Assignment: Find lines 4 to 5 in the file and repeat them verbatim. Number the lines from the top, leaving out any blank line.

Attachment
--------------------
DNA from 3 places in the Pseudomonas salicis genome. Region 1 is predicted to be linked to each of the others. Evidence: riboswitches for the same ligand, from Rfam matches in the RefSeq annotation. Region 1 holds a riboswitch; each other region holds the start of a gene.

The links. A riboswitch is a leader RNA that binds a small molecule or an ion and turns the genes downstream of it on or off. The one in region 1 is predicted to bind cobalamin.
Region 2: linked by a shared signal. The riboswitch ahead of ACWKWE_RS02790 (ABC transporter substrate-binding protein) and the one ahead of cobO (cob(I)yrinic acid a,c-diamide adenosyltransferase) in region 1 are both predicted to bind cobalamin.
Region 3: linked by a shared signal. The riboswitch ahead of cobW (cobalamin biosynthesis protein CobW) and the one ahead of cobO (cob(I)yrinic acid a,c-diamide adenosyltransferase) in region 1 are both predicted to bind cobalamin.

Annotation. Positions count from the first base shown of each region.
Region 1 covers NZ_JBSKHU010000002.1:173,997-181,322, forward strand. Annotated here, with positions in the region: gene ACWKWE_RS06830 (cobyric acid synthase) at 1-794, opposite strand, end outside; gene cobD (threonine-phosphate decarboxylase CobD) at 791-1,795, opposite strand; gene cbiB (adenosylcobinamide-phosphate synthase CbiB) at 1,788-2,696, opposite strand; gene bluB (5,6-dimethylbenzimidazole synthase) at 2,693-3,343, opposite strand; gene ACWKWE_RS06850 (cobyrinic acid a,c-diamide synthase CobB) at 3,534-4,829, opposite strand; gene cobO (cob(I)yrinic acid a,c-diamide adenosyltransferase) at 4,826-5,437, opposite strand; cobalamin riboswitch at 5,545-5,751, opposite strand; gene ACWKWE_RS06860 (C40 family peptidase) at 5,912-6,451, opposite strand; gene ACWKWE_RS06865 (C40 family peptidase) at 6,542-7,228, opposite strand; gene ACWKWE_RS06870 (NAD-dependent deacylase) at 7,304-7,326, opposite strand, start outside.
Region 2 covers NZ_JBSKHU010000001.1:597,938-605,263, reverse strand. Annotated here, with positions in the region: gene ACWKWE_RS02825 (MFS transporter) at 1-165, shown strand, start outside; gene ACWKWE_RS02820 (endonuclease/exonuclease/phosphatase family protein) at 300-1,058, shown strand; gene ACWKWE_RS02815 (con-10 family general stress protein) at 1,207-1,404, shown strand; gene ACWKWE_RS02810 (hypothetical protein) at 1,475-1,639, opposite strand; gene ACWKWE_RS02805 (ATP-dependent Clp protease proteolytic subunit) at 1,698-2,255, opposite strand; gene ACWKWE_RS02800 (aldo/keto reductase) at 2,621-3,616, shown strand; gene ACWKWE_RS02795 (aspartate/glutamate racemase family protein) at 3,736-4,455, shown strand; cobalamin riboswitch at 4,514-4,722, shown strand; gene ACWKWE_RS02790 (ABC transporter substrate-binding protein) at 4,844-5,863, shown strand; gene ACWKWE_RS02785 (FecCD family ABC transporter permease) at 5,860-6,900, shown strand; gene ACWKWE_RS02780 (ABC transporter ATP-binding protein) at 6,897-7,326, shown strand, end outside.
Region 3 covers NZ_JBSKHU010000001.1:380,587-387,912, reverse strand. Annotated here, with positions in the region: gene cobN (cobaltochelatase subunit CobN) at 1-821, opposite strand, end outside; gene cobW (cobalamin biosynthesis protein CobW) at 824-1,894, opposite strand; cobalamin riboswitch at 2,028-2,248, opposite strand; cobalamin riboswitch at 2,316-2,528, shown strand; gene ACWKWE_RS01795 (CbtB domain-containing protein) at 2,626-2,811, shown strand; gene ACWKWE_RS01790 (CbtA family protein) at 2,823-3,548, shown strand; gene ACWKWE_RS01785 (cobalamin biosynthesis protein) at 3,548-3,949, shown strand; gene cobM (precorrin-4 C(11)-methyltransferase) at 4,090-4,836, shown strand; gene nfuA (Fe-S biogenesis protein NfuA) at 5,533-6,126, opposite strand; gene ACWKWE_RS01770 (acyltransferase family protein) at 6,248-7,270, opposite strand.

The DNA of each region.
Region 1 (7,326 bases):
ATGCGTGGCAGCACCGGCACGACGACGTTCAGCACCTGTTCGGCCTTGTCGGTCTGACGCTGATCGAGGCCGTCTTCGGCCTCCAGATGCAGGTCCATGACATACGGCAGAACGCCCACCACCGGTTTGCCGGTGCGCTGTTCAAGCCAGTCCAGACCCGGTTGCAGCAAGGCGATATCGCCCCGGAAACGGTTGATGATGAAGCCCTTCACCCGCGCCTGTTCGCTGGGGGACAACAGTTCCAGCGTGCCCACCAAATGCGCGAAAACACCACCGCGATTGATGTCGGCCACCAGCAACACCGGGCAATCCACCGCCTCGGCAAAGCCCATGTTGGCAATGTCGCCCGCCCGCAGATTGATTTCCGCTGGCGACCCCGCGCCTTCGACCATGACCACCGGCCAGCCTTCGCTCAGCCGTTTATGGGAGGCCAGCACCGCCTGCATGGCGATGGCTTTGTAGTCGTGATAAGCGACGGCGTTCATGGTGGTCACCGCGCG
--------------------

Region 3: linked by a shared signal. The riboswitch ahead of cobW (cobalamin biosynthesis protein CobW) and the one ahead of cobO (cob(I)yrinic acid a,c-diamide adenosyltransferase) in region 1 are both predicted to bind cobalamin.

Annotation. Positions count from the first base shown of each region.